Tuesday 14 January 2020

Tom Davenport on why improved access to knowledge can be a "red herring"

One of my favourite common-sense KM articles of all time is Tom Davenport's 1997 article on the 7 deadly syndromes of Knowledge Management - still as relevant today as it ever was. 

Dating from the earliest days of KM, Tom points out seven Knowledge management pitfalls, all of which still plague Knowledge Management implementations today.

Here is what he says about people who think KM is all about "better access to Knowledge"

 Restricted Access 
"We're trying to create better access to our knowledge." 
"Red lights flash before my eyes, sirens go off in my head, my blood pressure skyrockets. Access is oversold, overblown, overdone. Do you really think the reason no one ever looked at the market research reports was because they had to walk up a flight of stairs to get to them? That the sales force didn't consult white papers on product performance because they had to make a phone call to get a copy? OK, I admit that it's amazing how lazy we all can be and that easy access to knowledge sources does increase the likelihood that they will be consulted. But it's just the first step and often the easiest one.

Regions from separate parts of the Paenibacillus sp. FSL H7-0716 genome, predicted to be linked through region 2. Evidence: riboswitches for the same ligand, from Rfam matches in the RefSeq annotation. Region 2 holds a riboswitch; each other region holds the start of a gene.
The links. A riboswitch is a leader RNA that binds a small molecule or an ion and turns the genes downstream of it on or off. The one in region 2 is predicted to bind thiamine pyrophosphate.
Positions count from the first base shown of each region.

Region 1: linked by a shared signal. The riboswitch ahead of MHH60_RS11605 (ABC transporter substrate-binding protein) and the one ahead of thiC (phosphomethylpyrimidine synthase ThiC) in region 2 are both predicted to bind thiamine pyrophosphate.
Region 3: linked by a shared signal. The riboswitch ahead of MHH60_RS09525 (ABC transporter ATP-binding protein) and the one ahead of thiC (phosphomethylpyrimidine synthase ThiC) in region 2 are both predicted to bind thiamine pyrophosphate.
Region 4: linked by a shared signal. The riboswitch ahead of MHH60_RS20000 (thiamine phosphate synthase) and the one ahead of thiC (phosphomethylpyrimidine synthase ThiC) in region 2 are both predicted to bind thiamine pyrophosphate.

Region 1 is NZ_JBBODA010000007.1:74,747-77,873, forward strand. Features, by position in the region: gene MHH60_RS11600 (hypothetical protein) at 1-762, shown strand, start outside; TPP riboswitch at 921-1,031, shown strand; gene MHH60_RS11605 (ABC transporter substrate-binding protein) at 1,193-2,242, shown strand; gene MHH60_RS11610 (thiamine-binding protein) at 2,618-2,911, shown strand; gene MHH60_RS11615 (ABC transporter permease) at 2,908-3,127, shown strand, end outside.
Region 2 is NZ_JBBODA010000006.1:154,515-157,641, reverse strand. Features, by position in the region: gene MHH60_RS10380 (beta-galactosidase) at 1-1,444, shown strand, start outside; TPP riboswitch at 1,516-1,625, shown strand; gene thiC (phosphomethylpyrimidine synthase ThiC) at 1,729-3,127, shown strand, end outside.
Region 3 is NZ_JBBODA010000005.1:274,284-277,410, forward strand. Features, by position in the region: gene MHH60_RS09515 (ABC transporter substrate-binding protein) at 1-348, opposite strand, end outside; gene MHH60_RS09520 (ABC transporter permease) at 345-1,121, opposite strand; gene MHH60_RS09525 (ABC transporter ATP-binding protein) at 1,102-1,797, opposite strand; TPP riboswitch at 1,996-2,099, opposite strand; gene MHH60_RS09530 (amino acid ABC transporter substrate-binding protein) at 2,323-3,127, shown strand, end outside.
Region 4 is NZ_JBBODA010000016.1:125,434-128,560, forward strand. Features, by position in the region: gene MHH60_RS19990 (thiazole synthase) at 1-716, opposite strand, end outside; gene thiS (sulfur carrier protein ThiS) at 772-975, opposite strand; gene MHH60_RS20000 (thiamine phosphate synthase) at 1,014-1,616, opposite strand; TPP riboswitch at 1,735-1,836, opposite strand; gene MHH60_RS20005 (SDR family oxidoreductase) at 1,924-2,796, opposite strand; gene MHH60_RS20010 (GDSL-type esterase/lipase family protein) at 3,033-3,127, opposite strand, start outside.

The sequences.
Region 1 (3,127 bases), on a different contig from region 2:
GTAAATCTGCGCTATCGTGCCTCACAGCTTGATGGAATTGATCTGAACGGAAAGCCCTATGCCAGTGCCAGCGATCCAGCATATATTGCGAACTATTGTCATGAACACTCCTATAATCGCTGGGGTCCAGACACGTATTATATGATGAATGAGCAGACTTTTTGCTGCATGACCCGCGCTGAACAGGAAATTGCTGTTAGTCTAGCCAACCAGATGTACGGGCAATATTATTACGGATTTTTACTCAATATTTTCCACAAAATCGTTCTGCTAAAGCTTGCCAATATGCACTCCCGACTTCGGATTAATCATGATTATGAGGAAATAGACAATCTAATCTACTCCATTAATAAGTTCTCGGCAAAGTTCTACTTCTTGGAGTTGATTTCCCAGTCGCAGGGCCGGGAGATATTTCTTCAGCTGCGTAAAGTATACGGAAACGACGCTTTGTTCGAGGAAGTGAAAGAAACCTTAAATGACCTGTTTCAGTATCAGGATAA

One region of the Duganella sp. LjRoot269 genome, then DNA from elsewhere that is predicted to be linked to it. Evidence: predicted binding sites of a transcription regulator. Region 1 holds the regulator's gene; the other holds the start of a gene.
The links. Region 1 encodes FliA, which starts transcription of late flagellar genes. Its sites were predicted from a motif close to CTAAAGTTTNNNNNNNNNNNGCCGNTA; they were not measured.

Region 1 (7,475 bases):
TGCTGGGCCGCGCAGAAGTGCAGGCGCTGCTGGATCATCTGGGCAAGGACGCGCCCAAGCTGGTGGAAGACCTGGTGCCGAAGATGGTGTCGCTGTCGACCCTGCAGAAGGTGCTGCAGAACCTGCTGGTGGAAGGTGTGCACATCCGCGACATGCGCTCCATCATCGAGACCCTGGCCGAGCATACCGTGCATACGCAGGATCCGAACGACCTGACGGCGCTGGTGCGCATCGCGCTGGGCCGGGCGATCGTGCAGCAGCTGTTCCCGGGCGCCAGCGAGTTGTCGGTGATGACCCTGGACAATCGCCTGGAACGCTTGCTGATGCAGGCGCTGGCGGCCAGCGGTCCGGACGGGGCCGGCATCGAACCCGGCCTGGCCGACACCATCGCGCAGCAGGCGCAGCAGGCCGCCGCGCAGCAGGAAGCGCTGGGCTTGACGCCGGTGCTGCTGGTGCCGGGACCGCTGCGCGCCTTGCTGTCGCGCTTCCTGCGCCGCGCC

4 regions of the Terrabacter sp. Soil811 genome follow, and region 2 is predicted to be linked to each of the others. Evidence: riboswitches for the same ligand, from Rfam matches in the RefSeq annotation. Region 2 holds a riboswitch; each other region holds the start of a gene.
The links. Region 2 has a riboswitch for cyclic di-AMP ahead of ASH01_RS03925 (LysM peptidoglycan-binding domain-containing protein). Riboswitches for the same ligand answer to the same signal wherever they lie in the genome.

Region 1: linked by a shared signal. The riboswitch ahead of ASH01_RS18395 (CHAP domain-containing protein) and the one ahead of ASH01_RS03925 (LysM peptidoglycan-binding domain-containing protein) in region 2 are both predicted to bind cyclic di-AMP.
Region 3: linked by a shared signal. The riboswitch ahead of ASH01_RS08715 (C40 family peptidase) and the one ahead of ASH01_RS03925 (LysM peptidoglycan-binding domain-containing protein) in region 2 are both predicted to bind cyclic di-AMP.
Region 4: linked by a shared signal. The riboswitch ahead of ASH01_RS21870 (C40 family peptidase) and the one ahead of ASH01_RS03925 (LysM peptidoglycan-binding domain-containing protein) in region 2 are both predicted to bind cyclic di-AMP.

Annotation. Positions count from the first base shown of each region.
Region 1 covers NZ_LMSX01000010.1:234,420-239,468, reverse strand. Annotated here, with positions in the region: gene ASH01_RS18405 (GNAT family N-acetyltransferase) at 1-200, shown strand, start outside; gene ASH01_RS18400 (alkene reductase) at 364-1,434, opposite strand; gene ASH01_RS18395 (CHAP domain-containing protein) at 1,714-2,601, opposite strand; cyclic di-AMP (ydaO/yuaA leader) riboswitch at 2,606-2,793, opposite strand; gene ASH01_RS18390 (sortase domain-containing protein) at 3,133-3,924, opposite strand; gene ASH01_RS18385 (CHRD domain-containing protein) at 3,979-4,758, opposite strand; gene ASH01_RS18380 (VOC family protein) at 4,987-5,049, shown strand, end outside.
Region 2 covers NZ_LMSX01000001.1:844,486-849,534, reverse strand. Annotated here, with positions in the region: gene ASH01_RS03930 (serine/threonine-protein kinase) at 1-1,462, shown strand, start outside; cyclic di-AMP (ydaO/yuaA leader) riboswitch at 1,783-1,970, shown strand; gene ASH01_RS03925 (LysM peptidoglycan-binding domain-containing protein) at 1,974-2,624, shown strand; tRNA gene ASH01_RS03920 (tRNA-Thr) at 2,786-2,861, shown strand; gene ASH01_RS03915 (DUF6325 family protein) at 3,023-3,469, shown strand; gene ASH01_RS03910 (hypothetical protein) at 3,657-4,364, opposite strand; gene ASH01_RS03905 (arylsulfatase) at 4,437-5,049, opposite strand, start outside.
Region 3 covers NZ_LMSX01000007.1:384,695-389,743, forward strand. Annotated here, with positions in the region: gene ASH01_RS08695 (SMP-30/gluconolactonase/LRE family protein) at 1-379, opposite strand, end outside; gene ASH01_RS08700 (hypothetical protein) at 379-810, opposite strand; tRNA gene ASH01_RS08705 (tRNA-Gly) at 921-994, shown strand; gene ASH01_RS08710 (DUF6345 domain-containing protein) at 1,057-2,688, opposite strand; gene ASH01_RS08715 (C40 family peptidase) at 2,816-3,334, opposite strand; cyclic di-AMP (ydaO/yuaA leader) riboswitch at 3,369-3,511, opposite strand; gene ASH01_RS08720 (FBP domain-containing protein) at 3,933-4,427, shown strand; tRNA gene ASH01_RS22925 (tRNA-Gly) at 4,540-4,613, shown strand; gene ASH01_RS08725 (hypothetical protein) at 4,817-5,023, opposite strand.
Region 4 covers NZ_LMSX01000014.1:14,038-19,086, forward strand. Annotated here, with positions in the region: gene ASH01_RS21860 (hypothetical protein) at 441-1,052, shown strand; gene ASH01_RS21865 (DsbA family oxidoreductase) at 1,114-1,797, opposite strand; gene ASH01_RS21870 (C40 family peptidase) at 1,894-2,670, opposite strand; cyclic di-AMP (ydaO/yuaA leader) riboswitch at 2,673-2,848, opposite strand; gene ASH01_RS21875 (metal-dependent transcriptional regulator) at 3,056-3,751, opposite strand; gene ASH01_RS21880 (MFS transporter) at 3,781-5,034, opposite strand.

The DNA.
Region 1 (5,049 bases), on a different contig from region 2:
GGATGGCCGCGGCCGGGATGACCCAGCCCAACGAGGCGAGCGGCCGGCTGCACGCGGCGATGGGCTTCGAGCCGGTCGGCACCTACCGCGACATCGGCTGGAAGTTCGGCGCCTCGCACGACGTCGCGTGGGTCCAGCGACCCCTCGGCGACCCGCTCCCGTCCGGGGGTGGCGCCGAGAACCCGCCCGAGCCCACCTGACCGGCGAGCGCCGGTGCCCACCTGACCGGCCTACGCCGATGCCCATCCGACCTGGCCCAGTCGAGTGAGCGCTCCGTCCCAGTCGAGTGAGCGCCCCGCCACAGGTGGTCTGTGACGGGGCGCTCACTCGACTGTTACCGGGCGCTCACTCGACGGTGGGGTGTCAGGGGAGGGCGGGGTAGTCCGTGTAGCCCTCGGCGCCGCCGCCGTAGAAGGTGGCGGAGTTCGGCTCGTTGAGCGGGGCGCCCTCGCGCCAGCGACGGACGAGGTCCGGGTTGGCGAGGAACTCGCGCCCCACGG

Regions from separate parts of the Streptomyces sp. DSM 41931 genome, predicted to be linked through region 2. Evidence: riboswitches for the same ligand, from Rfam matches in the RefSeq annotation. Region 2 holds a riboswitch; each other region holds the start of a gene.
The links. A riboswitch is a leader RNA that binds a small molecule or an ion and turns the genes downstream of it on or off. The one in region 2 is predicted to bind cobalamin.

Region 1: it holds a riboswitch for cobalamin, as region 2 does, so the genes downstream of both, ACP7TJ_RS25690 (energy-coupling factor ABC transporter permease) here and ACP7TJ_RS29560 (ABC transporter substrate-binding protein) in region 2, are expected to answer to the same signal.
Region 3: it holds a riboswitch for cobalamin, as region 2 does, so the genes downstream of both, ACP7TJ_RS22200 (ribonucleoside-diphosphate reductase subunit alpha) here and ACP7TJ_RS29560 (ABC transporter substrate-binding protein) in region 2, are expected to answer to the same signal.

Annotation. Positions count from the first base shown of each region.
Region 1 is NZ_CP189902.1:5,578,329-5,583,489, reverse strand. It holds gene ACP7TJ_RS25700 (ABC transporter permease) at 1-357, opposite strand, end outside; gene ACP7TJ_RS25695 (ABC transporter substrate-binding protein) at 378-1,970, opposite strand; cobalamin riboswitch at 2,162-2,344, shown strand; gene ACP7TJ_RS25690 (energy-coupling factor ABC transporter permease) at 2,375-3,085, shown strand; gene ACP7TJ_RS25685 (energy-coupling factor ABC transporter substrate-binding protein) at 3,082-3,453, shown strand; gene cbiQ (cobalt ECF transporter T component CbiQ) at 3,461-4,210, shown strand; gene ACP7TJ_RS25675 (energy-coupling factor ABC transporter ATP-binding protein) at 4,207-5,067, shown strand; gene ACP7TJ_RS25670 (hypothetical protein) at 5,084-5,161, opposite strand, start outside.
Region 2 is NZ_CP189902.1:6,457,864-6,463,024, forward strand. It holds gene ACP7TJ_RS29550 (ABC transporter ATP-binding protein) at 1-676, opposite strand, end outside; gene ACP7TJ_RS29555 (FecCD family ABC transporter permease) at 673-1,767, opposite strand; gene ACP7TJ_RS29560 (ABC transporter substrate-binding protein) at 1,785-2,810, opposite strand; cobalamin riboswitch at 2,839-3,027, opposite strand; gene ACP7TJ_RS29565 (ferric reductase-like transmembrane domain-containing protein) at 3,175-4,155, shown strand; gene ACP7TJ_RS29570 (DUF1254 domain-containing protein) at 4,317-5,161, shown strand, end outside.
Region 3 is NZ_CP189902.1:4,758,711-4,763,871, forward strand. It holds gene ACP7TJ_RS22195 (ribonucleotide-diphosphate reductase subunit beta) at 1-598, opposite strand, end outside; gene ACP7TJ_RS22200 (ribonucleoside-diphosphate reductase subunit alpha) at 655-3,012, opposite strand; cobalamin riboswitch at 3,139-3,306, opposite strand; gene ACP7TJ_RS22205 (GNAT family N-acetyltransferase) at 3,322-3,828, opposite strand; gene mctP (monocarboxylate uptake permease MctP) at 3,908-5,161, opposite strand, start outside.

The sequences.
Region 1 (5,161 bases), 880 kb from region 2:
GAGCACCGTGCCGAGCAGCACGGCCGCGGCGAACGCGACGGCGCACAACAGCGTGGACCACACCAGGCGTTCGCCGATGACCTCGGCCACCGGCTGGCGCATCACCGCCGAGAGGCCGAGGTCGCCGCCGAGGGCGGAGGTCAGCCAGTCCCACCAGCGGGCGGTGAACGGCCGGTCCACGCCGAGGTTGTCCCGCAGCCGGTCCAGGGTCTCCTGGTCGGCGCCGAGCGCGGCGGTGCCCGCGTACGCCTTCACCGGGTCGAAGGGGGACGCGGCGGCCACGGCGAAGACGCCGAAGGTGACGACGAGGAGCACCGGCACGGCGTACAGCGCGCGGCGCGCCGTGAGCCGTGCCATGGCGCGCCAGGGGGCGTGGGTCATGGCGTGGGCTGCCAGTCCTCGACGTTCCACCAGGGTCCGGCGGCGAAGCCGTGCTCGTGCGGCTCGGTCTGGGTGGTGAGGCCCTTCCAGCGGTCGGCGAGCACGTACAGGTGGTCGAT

"The next time someone on your project team uses the A-word, speak up with some substitutes. How about "attention"-as in how do we get anybody to pay any of it to what we're doing? How about "appetite"-is anyone really hungry for our knowledge? Why not "affiliation"-a bit of a circumlocution, but how can we get people to feel loyal and trusting enough to share their knowledge with co-workers?" 

Tom's differentiation of "Access and "Appetite" is similar to our "Knowledge Supply and Demand". There's no point in having the former, if you don't have the latter. So instead of starting with Access, try looking at Knowledge flow from the Pull end of the cycle, developing the behaviors of asking, and favouring seeking above sharing.

If there is no appetite for knowledge, then the best access in the world will make no difference. Start by developing the appetite, then access can follow.

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